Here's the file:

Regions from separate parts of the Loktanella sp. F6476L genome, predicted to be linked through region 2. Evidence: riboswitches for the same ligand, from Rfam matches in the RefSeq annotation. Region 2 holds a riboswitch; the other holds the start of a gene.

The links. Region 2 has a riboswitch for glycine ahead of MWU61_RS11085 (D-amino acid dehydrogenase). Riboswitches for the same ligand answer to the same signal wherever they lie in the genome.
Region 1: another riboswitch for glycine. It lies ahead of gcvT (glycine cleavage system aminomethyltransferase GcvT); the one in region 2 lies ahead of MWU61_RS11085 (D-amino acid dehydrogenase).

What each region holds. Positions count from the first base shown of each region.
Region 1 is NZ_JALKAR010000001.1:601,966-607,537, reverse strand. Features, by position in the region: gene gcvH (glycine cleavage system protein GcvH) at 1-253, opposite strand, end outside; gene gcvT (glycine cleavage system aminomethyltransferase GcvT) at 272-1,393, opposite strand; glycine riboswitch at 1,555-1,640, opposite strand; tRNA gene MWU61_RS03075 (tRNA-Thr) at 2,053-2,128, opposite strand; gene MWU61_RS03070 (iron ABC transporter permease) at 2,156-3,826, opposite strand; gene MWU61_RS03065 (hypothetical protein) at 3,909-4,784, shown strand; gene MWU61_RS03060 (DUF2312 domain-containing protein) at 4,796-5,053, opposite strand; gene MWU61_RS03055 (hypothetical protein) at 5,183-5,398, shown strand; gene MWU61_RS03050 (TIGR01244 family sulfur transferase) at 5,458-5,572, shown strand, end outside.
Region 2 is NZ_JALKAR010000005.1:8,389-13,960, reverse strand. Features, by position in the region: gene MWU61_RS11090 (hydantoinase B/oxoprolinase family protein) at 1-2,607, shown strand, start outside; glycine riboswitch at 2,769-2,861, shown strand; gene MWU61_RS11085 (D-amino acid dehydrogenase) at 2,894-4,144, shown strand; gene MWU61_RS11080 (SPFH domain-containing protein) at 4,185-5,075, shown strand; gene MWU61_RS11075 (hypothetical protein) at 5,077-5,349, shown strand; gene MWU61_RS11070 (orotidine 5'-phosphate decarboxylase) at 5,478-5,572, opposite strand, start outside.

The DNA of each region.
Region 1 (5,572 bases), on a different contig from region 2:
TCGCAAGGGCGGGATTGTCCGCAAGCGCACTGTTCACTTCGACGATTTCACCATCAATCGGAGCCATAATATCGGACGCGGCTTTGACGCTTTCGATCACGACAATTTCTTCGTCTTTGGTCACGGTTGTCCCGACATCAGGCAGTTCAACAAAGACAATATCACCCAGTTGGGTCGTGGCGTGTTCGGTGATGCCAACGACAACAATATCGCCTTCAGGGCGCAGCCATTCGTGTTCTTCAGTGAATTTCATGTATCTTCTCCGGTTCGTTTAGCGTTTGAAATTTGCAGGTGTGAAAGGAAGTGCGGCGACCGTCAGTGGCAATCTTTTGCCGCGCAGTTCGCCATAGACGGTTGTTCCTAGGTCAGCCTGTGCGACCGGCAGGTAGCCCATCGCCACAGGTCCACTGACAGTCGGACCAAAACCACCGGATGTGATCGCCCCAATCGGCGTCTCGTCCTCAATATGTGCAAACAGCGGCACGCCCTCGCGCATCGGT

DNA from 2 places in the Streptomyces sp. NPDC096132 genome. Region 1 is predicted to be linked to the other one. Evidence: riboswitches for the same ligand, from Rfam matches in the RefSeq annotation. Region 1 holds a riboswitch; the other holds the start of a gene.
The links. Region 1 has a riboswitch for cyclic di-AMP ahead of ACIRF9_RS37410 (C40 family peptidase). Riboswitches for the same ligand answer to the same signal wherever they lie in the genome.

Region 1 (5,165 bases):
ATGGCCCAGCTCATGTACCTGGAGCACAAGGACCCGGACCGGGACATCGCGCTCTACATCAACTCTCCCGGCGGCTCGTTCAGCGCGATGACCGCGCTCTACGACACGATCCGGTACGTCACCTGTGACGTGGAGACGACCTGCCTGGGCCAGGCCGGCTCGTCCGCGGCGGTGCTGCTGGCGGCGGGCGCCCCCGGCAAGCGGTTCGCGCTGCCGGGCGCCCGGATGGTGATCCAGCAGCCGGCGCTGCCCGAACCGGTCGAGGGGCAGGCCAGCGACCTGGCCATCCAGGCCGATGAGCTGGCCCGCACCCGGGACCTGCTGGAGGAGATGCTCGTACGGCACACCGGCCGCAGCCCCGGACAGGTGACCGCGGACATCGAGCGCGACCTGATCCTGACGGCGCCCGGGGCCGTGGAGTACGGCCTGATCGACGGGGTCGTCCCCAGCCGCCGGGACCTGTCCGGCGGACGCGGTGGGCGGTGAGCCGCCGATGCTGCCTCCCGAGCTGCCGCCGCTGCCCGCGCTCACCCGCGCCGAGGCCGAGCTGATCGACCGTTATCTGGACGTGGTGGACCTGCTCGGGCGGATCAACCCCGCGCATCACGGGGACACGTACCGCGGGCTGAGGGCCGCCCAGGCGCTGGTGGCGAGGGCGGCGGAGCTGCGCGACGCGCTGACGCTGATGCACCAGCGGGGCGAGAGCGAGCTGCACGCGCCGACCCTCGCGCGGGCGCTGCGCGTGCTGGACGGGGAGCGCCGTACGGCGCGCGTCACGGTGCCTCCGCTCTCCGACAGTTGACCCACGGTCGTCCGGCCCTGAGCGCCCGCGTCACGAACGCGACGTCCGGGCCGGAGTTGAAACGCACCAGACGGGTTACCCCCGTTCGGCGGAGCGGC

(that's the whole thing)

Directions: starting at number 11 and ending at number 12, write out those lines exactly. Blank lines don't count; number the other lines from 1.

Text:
The links. Region 1 has a riboswitch for cyclic di-AMP ahead of ACIRF9_RS37410 (C40 family peptidase). Riboswitches for the same ligand answer to the same signal wherever they lie in the genome.

Region 1 (5,165 bases):